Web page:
On losing my grip: practice for letting go

When I was young, I didn’t realize that losing your grip was more

than a metaphor for losing your mind, losing control,

losing touch with reality, becoming confused,

indecisive, foundering at sea.

I always suspected that losing your grip had something to do with aging:

a dulling of the sword, a dampening of the mental gymnastics

long accustomed to making rapid connections

between diverse events, ideas, words;

a factory-installed governor retarding the speed of uptake

that must be bypassed and hotwired to restore fully functioning synapses,

keep the mind sharp, the lightbulbs at full wattage,

the deck with all its cards, the marbles in their sack.

Now I realize that losing your grip is also literal.

Due to fingerprints sanded smooth, dry skin, arthritis, neuropathy,

things are slipping through my fingers

rather than sticking to my former gravity-defying grip.

Cups, clothes, to-do lists, halter ropes, chisels, envelopes of jail mail —

all are being seduced by gravity, the irresistible magnetic pull

of our home planet on everything that has mass and weight.

Everything wants to go home.

Perhaps I should go get a grip, a newer model with juicy and sensitive fingertips

better able to feel the textures of the world and hold onto them.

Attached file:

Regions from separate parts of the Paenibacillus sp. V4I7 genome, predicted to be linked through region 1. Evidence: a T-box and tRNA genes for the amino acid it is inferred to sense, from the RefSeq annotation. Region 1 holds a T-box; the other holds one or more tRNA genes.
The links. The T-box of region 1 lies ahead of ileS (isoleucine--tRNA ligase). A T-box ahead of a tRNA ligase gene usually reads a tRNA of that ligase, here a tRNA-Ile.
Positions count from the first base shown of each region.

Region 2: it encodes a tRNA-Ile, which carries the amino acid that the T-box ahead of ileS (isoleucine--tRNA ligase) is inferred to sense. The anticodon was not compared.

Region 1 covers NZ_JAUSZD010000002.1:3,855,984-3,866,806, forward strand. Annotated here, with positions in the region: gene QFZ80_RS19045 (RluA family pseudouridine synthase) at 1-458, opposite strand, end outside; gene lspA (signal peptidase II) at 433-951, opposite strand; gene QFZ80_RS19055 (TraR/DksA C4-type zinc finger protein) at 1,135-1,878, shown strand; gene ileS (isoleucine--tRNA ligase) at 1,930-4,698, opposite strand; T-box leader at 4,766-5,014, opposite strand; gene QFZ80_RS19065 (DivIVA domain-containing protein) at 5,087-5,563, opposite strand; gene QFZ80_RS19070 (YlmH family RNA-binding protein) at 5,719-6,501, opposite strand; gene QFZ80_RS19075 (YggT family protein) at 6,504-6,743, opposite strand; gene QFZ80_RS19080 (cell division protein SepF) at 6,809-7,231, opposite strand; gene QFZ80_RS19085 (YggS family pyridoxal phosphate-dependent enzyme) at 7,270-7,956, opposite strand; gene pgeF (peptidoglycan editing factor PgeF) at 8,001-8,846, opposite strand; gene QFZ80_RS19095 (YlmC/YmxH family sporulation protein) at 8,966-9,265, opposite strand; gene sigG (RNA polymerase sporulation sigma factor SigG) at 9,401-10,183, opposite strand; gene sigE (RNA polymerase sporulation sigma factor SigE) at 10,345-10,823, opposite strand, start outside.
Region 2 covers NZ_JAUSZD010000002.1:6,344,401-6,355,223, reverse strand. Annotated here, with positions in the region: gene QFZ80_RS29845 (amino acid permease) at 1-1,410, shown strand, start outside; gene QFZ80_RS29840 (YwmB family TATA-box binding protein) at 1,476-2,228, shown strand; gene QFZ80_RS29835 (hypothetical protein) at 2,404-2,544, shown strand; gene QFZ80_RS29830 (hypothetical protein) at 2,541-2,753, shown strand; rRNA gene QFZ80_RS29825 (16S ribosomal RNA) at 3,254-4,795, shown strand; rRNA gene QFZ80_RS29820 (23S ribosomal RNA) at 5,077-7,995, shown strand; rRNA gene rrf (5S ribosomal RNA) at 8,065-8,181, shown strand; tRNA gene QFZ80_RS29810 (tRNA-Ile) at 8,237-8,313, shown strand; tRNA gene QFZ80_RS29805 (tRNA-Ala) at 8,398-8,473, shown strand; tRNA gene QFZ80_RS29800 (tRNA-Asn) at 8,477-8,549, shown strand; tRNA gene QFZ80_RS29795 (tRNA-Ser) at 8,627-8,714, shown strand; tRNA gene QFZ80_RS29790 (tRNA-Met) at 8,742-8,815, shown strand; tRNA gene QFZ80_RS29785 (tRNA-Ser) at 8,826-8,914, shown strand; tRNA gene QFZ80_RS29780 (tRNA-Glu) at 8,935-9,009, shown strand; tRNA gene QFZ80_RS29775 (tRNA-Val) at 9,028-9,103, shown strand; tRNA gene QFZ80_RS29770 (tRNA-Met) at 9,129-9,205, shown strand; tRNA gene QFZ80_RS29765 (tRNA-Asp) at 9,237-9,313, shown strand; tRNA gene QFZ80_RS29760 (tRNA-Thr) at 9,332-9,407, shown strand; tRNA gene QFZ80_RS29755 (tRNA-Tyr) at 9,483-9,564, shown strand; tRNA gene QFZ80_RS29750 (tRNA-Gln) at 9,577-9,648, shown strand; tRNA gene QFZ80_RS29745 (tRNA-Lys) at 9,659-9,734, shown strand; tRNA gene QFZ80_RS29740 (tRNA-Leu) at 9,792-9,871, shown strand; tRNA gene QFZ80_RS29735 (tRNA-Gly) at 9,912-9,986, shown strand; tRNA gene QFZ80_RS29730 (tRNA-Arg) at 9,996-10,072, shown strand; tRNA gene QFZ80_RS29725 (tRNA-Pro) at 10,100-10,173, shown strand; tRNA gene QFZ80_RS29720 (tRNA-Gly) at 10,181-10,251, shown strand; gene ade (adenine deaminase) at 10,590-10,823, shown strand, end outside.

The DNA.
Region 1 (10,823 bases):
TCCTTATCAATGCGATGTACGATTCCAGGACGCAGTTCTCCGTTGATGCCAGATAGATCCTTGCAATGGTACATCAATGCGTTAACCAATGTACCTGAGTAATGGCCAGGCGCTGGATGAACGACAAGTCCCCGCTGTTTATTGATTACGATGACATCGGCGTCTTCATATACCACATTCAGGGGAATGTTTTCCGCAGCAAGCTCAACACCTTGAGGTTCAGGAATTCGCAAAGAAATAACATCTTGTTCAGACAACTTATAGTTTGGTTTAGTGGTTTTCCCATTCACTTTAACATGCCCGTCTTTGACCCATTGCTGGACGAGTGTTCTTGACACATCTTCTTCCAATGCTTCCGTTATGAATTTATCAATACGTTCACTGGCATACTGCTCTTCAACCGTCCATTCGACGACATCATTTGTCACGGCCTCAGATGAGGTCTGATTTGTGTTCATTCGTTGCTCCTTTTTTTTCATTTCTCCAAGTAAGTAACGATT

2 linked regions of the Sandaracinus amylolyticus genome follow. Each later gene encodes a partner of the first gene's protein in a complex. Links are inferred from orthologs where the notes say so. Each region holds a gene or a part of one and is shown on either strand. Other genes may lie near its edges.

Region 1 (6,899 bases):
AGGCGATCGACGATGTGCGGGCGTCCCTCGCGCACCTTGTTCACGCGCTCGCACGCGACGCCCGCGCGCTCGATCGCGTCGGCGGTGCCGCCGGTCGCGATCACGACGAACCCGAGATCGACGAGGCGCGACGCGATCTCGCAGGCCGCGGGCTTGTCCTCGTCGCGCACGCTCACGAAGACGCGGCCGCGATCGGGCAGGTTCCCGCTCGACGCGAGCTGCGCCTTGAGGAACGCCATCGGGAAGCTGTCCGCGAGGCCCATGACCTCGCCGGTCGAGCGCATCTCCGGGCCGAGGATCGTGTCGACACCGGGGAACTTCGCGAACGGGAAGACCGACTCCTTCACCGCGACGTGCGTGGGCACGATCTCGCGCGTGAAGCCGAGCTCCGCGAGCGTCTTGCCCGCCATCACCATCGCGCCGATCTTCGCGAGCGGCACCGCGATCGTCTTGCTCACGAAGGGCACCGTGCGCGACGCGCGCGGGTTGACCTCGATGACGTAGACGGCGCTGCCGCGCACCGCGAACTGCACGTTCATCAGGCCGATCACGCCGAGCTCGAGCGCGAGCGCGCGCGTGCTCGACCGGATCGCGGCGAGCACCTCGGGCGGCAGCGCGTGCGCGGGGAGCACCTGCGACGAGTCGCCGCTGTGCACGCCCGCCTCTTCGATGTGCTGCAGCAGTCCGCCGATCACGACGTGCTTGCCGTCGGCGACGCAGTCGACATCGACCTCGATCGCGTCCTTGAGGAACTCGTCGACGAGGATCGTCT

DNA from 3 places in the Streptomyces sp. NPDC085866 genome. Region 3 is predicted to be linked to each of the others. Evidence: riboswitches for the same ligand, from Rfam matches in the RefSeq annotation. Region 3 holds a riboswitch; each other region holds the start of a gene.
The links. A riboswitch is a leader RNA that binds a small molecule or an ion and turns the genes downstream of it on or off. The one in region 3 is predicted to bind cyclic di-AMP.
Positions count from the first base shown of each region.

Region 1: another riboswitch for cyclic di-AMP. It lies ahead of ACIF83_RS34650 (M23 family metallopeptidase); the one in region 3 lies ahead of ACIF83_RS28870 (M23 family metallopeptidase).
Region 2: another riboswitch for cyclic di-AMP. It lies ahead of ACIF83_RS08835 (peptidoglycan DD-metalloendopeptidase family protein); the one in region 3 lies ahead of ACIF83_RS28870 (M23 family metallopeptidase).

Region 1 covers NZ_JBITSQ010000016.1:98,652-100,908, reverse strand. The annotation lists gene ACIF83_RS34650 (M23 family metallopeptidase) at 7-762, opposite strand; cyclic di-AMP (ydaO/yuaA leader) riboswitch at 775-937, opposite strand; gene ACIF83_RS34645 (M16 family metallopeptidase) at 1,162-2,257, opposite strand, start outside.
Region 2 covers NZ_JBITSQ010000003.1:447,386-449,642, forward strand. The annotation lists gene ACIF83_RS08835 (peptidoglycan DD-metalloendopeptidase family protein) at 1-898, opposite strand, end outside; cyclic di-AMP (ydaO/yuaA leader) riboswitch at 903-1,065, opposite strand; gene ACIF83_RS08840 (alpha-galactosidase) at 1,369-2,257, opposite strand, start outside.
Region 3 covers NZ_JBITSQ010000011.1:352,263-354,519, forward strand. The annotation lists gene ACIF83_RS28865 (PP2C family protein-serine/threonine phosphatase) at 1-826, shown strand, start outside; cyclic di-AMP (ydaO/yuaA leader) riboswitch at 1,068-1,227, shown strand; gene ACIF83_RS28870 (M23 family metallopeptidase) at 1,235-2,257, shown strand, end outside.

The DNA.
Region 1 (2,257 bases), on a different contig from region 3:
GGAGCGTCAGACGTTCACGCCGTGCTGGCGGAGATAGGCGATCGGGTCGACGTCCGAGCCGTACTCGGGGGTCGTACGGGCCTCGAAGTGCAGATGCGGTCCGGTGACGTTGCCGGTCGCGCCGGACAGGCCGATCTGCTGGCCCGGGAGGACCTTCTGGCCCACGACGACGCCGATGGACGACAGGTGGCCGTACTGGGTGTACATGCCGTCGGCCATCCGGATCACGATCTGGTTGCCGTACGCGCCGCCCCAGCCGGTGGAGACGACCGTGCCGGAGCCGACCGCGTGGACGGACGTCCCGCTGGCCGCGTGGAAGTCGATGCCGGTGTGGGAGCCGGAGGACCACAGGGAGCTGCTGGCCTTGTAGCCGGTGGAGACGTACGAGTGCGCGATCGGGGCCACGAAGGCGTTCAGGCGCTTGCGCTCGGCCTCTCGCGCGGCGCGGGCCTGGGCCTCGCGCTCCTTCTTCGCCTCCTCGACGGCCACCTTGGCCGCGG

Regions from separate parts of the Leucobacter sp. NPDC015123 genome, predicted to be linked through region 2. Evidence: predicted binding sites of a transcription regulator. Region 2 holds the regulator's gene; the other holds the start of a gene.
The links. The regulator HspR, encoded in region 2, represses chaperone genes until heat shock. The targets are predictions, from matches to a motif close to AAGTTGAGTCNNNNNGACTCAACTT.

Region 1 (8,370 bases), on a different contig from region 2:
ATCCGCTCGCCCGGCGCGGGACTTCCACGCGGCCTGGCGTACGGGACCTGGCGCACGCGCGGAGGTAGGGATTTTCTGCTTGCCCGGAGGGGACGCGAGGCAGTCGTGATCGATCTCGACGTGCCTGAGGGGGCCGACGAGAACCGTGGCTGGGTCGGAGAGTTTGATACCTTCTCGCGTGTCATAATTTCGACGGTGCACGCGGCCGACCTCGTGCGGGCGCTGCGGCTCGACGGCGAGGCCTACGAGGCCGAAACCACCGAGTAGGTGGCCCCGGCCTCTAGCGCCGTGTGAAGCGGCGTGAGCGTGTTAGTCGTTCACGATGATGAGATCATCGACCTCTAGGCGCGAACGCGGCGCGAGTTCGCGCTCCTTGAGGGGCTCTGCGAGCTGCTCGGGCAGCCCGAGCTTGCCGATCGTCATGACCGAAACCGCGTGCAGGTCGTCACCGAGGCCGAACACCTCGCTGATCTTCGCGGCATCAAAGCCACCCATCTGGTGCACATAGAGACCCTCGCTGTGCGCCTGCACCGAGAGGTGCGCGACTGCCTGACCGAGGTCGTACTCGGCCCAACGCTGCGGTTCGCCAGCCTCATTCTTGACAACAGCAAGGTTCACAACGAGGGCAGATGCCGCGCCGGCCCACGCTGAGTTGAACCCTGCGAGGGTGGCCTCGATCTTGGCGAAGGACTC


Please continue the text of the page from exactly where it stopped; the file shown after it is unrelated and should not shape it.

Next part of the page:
I probably shouldn’t shop online. I should try it on and walk around the store to be sure it fits.

And I should pay extra for a good warranty in case the grip is defective.

A shiny new grip would help me contain my emotions and win more poker games,

(if only I played them). I could recover my self-control and behave normally

for once in my life. (Fat chance. I’ll let you in on a secret:

the quest for normal is the biggest soul-sucking trap there is.)

If I had a new firm grip with a solid warranty, I wouldn’t come undone

witnessing how cancer is ravaging a loved one

while not being able to drive to her bedside, hold her hand,

say goodbye, and share the burden of grieving with my family.

Perhaps a new grip would help me defy the bit of star stuff

that has taken up lodging in my own brain. But no, there’s a larger lesson here.

It isn’t about getting a new grip. It isn’t even about losing my grip.

It’s about loosing my grip, a way to practice letting go.

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